The coastal road is a wonderful small and winding route that takes us past a rocket-launching centre (complete with space-themed public toilets in the carpark) before finally spitting us out on a busier main road passing through an area of urban sprawl.  The day has been cool and cloudy which suits the up and down nature of the road and in the late afternoon I find myslef puffing up another hill grateful for a wide hard shoulder as rush-hour cars and vans dash past.  Up ahead I can see another bundle of rope that has fallen off a farm truck - the kind of thing you see lying on the wayside all the time.  I'm almost cycling over it when the green rope moves and a red diamond appears.  Inside the red daimond is a forked tongue.  I shout out involuntarily as I wobble around the coiled up snake.  My legs are already jelly from the hills today, but this encounter doesn't help.  After a long grey day in the saddle we find a quiet coast road through a village of bungalows and woods before coming to a stretch of paddy fields.  The light is fading and we settle on pitching our tent for the night at the end of a farmer's track.  As night falls the frog chorus strikes up deafeningly from the flooded fields all around.

large , we think carnivorous, plant
We seem to have hit another spell of bad weather as the next day starts off grey and once again finds us climbing short sharp inclines. And long ones too.  And then it starts raining and it's not a great deal of fun.  We shelter in a bus stop and have a tea break. When there's a break in the rain we continue up the coast, passing through tiny fishing villages.  Inevitably the rain comes again and heavier.  We are quickly soaked and just have to ride through it. We arrive at a carpark with toilets and happily there's a little room for a carpark attendant that provides us with some respite.  We sit drenched and wonder about sleeping in this tiny room while the rain and wind batters the coast.  It smacks of desperation.  We eat noodles and wait it out.  Just off the coast is an island inhabited by monkeys that have learnt to wash their food in the sea water before eating it.  Hence the carpark.  While we try and dry out car after car of Japanese tourists pulls in to see if they can get a glimpse of the monkeys washing their nuts in the sea.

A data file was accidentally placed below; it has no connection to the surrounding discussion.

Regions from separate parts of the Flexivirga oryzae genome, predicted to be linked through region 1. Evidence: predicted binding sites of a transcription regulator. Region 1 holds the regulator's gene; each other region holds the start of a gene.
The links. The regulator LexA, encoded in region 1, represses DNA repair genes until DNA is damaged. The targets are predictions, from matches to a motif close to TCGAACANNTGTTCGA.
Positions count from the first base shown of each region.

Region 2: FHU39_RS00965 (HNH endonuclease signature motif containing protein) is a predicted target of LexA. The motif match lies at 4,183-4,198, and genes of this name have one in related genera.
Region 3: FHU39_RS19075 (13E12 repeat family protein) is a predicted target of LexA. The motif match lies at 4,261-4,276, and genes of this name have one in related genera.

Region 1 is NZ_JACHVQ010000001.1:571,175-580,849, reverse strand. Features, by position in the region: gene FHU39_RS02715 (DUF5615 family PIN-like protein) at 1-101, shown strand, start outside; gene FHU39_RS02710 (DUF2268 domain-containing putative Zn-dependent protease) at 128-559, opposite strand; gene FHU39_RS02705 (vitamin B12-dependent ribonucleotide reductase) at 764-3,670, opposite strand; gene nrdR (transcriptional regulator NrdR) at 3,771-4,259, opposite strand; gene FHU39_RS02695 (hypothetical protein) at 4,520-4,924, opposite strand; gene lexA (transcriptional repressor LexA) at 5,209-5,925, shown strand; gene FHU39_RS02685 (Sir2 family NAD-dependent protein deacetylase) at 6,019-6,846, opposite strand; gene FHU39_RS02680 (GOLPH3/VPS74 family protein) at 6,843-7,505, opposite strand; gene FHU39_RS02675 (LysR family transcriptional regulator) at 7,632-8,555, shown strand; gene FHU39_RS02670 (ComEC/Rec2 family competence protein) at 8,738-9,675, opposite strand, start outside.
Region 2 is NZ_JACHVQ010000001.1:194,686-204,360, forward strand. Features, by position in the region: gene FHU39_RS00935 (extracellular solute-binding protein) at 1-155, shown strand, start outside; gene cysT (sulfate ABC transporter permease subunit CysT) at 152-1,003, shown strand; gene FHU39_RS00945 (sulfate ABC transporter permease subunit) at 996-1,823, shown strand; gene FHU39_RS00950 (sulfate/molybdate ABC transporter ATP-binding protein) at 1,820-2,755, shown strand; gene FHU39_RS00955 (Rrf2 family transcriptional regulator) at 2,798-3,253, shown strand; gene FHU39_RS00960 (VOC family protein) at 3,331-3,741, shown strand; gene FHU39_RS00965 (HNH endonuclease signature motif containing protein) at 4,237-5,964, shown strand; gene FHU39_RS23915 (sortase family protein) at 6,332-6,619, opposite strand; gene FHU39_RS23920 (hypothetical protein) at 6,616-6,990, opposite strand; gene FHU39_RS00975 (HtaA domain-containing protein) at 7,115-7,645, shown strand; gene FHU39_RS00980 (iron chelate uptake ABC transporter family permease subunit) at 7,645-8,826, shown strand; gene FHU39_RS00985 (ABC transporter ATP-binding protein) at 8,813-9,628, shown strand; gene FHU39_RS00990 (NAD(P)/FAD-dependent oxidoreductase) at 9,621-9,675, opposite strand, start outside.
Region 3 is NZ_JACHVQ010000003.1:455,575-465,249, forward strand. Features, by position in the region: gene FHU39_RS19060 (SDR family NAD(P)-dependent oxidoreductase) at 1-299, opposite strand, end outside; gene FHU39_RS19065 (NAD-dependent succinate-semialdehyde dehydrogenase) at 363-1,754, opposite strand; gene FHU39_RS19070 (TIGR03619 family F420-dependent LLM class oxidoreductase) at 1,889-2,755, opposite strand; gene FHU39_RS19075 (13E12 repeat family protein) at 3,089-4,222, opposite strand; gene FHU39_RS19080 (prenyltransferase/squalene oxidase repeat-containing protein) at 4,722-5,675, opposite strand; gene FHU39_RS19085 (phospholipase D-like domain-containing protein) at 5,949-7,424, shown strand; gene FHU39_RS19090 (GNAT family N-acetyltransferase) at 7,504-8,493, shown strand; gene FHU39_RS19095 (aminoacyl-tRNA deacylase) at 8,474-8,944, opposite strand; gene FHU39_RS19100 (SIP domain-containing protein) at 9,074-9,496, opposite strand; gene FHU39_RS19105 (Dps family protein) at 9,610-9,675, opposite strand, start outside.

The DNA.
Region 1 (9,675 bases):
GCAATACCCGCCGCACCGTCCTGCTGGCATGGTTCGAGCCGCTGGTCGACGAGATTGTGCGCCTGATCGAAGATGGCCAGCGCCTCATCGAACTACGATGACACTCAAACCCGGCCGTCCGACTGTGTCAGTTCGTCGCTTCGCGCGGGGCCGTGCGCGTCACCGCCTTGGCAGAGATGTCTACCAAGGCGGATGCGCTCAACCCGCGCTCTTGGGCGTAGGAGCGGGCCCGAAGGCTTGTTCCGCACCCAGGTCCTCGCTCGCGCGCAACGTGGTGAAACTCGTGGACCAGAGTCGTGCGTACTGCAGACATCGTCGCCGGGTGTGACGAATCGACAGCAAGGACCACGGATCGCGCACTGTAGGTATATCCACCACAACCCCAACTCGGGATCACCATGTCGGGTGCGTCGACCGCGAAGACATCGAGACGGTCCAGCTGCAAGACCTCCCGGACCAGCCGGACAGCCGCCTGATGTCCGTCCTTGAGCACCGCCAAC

hipster Japanese monkeys
Thankfully, the rain eases off and we move on.  Playing cat and mouse with the rain like this can get a bit tedious and we realise that this is the price of touring Japan on the cheap.  We can't just run to the first guesthouse and wait for the sunshine.  But as always, it's never quite as bad as it first seems, and as the clouds break up and the sun reappears we find ourselves on a spectacular stretch of coastline, with islands of rocky splinters jutting out of the sea.  And to cap it all off, there's a road station with a garden where we can camp.  In the carpark we meet Eigur Toyoda, who is car-camping.  He is 70 today, he tells us as he shares his fresh tomatoes.  We talk a little of our travels and mention China.  He nods and says "Japan learnt everything from China".  It's not something we'd expect to hear said.  After a little chat Eigur heads to his car to sleep and we go off to pitch the tent.